The nation’s hog farmers have done a nice of job of not over reacting to last year’s record profits. They’ve limited their expansion plans and consequently should see a good bottomline again for this year, and maybe next.
For all of 2015, pork supplies are expected to be seven percent higher than in 2014. That year the price of pork averaged $76 mostly because the PED virus wreaked havoc on the industry. This years supplies have been farm more stable and supplies for 2016 should only be about one percent higher than in 2015. Hog prices are expected to average about $51 on a live weight basis for this year. Current projections for 2016 are for a similar average price and it means hog farmers will make money says Purdue Extension Agricultural Economist Chris Hurt.
After the record profits of 2014, there has been concern that the industry would over-expand. At this point that concern has not developed with supply and demand anticipated to be in balance for the coming 12 months. This also serves as a warning to the industry to make sure that further expansion plans remain moderate.
There seem to be growing threats in the future for the meats sector. Those include, says Chris Hurt, the continued expansion of total meat supplies into 2016 and 2017 with a rapid ramp up of poultry and increased beef production.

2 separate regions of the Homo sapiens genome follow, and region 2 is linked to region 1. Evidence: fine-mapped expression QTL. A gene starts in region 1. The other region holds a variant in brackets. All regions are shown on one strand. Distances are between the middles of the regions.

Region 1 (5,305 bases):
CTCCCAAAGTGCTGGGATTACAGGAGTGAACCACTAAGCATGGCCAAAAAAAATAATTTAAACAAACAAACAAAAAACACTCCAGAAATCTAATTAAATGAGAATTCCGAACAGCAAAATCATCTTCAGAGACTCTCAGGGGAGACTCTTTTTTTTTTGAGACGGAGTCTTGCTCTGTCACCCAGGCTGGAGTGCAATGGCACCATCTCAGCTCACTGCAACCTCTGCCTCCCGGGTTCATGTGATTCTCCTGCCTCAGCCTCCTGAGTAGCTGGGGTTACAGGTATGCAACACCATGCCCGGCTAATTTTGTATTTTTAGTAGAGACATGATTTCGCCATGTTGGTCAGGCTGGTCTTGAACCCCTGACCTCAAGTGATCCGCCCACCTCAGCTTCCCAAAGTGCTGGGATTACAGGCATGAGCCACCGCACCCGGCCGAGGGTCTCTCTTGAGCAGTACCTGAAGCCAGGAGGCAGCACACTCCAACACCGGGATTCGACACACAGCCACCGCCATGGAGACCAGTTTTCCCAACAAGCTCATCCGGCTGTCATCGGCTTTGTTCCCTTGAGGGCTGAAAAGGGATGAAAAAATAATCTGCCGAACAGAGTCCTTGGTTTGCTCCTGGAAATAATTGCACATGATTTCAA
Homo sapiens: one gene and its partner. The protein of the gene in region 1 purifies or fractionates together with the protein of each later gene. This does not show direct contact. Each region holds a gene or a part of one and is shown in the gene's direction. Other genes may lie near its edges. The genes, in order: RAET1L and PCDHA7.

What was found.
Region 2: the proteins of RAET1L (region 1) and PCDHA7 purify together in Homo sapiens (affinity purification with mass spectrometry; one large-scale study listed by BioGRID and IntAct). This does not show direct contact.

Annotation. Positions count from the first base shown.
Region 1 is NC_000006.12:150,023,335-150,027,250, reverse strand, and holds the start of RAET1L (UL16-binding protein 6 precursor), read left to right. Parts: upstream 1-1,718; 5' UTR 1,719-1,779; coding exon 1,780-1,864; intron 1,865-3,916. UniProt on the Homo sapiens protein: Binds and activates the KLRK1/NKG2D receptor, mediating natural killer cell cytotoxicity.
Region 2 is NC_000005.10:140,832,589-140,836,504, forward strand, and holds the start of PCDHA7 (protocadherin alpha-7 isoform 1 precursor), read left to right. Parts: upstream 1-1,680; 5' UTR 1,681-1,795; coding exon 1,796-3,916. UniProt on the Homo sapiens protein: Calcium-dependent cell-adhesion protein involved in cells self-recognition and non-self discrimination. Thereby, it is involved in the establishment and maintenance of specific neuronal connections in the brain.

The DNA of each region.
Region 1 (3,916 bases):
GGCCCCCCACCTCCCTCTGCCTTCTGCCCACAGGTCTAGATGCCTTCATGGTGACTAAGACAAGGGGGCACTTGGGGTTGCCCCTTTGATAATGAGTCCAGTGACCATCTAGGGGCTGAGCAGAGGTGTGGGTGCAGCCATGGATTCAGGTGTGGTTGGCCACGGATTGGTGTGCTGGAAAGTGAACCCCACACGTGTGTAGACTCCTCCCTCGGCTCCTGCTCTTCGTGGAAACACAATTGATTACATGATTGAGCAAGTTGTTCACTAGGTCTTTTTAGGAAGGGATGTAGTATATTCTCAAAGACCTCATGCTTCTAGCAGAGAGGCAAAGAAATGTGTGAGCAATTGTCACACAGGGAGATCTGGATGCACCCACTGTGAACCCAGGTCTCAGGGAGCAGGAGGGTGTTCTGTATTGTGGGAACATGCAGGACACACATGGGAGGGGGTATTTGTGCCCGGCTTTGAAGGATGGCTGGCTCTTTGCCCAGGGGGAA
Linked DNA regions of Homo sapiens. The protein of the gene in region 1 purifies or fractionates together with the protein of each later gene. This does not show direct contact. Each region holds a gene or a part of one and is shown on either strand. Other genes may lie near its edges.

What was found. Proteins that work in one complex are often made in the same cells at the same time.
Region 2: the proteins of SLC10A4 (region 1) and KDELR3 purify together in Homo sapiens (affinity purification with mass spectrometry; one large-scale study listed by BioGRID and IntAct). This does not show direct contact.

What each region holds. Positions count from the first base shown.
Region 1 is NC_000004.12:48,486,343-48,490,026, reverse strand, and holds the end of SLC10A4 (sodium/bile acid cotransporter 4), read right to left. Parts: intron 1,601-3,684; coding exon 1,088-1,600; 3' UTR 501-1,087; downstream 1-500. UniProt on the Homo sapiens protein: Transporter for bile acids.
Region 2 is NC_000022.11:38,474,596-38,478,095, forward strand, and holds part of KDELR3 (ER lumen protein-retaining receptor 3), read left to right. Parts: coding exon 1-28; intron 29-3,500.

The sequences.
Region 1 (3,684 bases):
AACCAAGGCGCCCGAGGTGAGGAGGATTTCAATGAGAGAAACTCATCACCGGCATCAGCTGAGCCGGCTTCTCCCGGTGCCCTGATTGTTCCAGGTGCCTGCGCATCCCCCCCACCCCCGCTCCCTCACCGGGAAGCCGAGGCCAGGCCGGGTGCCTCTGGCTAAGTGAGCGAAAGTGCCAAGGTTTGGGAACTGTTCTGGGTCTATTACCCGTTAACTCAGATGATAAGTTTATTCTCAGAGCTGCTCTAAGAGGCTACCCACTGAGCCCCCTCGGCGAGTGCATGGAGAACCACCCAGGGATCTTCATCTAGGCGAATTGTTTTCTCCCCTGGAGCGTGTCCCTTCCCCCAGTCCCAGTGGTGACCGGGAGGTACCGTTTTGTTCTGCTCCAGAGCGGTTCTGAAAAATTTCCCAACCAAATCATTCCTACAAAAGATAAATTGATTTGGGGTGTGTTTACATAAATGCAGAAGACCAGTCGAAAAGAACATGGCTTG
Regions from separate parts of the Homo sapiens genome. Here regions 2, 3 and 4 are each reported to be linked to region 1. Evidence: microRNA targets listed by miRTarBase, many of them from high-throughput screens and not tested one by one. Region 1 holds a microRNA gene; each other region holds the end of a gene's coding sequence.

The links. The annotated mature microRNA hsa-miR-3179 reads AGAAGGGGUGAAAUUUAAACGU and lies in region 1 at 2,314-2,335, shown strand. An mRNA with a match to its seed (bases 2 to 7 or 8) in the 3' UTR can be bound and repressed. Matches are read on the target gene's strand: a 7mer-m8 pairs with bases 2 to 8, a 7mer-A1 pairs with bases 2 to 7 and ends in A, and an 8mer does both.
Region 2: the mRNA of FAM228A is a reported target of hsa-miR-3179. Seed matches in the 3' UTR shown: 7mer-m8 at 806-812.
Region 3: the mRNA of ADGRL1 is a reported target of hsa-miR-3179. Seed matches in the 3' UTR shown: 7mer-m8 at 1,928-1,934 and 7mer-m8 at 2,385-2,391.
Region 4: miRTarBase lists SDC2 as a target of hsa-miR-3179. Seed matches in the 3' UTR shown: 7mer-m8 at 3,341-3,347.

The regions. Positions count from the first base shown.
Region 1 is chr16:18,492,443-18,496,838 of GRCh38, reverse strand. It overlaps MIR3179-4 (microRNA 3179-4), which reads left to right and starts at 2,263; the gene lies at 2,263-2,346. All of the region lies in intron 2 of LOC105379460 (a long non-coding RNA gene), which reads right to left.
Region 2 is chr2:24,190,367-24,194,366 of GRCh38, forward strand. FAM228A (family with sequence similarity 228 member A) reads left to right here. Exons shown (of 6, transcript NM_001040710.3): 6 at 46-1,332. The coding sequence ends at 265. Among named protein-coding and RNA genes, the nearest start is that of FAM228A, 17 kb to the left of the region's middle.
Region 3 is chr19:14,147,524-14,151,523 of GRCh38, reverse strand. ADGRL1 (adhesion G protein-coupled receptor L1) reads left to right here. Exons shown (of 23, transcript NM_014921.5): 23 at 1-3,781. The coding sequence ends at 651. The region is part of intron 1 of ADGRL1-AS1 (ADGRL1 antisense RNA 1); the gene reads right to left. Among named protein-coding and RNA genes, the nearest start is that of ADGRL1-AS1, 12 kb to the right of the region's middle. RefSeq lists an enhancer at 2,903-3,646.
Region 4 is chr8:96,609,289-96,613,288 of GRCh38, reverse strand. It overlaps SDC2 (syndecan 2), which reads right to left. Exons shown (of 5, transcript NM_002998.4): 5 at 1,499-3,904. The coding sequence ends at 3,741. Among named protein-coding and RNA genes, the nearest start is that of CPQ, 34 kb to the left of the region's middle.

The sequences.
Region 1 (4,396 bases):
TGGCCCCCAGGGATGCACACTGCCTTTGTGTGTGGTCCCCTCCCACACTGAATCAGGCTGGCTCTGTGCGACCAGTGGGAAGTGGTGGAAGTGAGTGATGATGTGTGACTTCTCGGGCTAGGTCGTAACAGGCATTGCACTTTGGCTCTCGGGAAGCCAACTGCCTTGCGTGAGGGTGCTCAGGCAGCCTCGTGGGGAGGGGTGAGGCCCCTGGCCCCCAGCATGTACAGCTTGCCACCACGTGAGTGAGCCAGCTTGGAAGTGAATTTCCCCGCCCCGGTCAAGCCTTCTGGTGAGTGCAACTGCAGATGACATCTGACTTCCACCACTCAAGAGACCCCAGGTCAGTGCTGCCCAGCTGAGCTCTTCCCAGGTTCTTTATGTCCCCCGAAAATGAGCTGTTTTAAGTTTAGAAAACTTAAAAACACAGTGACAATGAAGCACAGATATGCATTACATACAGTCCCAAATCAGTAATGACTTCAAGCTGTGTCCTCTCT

The large drop in finished cattle prices in recent weeks suggest that retail beef prices could begin to drop this fall and provide added competition for pork. In the longer run, beef supplies will continue to expand for multiple years. Potential weakness of meat and poultry exports is also a concern with slowing world economic growth and a strong U.S. dollar.
A strong dollar makes it more difficult to sell U.S. products overseas as they become higher priced. Speaking of price, feed prices will remain low for the next 9 months due to strong yields for 2014 and 2015 crops and weakened exports. Animal product producers will want to take advantage of harvest price lows this fall states Hurt. However, he thinks longer-term, managers need to remain aware that low feed prices are not guaranteed if weather should turn more adverse in some important growing areas.